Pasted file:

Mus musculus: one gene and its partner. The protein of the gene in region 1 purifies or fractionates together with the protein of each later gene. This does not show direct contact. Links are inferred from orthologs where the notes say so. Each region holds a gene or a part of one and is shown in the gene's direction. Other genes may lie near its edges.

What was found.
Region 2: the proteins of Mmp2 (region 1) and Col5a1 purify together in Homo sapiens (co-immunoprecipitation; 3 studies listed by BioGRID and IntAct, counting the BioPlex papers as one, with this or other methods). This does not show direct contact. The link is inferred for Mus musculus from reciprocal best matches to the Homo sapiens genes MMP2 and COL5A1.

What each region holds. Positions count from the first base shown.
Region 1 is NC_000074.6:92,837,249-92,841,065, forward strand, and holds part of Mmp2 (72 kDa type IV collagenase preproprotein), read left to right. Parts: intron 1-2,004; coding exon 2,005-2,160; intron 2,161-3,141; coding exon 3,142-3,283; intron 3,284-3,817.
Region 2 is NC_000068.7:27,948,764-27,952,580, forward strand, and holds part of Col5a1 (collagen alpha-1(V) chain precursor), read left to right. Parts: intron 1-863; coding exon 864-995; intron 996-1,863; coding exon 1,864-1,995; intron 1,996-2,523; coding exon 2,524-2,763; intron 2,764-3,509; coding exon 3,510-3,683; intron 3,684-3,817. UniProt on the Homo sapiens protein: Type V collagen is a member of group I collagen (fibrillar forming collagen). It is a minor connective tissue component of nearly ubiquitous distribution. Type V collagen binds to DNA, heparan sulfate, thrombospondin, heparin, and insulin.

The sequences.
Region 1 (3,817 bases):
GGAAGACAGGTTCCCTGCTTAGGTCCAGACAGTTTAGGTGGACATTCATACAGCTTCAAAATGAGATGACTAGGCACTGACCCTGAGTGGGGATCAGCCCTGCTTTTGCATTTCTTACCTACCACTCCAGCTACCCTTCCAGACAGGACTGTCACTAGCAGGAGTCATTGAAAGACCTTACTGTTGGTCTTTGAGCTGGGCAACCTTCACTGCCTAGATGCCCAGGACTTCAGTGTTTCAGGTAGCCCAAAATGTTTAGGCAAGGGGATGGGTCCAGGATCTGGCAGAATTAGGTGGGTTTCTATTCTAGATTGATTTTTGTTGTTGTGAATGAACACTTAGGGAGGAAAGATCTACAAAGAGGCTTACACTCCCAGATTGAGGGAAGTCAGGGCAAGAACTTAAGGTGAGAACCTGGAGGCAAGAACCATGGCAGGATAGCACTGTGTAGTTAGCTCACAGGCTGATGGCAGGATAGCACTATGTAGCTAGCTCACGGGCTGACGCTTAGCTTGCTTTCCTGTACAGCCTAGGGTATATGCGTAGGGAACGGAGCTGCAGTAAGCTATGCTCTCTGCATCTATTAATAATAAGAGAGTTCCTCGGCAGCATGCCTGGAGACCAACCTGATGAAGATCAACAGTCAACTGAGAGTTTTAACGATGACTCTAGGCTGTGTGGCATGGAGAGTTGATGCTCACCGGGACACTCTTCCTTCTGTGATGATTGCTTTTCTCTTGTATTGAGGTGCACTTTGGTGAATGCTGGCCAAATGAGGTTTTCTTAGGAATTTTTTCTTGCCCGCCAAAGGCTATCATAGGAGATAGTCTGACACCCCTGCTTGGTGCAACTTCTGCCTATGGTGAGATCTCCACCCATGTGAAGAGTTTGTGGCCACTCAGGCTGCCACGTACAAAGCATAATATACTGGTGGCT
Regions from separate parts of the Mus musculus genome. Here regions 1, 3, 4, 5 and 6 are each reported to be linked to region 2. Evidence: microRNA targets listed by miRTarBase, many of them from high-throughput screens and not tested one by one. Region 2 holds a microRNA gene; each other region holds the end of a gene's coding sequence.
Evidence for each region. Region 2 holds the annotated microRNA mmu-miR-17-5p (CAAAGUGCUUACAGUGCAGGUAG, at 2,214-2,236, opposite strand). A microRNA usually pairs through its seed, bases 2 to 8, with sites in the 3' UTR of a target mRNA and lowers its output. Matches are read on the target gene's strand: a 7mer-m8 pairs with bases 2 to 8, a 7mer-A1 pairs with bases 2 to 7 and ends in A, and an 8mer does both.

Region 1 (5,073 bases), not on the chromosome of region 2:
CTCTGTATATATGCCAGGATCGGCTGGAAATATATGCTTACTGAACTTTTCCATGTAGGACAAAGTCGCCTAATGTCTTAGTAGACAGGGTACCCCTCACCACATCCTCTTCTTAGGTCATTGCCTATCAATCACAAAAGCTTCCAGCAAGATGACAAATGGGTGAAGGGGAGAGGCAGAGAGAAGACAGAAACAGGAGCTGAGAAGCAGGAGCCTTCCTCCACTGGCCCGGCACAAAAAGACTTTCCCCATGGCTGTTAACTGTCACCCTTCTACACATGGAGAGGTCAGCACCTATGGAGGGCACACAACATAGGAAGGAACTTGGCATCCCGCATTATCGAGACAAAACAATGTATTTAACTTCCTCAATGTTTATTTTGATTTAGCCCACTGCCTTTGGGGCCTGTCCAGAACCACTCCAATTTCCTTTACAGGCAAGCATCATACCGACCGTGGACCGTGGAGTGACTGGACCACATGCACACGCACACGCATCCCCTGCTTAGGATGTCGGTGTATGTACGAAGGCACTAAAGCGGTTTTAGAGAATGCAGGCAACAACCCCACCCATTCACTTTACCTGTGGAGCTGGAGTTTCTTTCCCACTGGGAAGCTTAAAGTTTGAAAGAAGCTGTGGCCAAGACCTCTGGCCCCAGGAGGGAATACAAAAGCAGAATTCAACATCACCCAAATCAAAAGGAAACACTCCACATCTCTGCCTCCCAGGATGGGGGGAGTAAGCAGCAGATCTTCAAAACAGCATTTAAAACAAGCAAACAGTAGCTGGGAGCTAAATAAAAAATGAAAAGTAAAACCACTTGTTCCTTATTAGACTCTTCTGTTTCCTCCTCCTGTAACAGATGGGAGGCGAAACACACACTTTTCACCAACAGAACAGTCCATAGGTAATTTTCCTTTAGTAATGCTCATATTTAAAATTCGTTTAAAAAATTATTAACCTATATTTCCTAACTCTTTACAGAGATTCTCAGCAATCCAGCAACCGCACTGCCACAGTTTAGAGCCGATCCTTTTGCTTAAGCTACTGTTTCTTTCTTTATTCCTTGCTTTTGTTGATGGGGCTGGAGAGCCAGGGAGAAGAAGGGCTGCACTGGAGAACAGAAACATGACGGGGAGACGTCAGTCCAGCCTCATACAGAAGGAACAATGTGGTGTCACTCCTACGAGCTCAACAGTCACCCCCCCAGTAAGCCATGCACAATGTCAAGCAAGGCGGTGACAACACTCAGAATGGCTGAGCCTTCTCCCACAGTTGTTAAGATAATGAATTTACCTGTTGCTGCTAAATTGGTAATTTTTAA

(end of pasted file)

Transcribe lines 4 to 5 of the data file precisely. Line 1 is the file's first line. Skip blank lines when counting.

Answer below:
What each region holds. Positions count from the first base shown.
Region 1 is NC_000074.6:92,837,249-92,841,065, forward strand, and holds part of Mmp2 (72 kDa type IV collagenase preproprotein), read left to right. Parts: intron 1-2,004; coding exon 2,005-2,160; intron 2,161-3,141; coding exon 3,142-3,283; intron 3,284-3,817.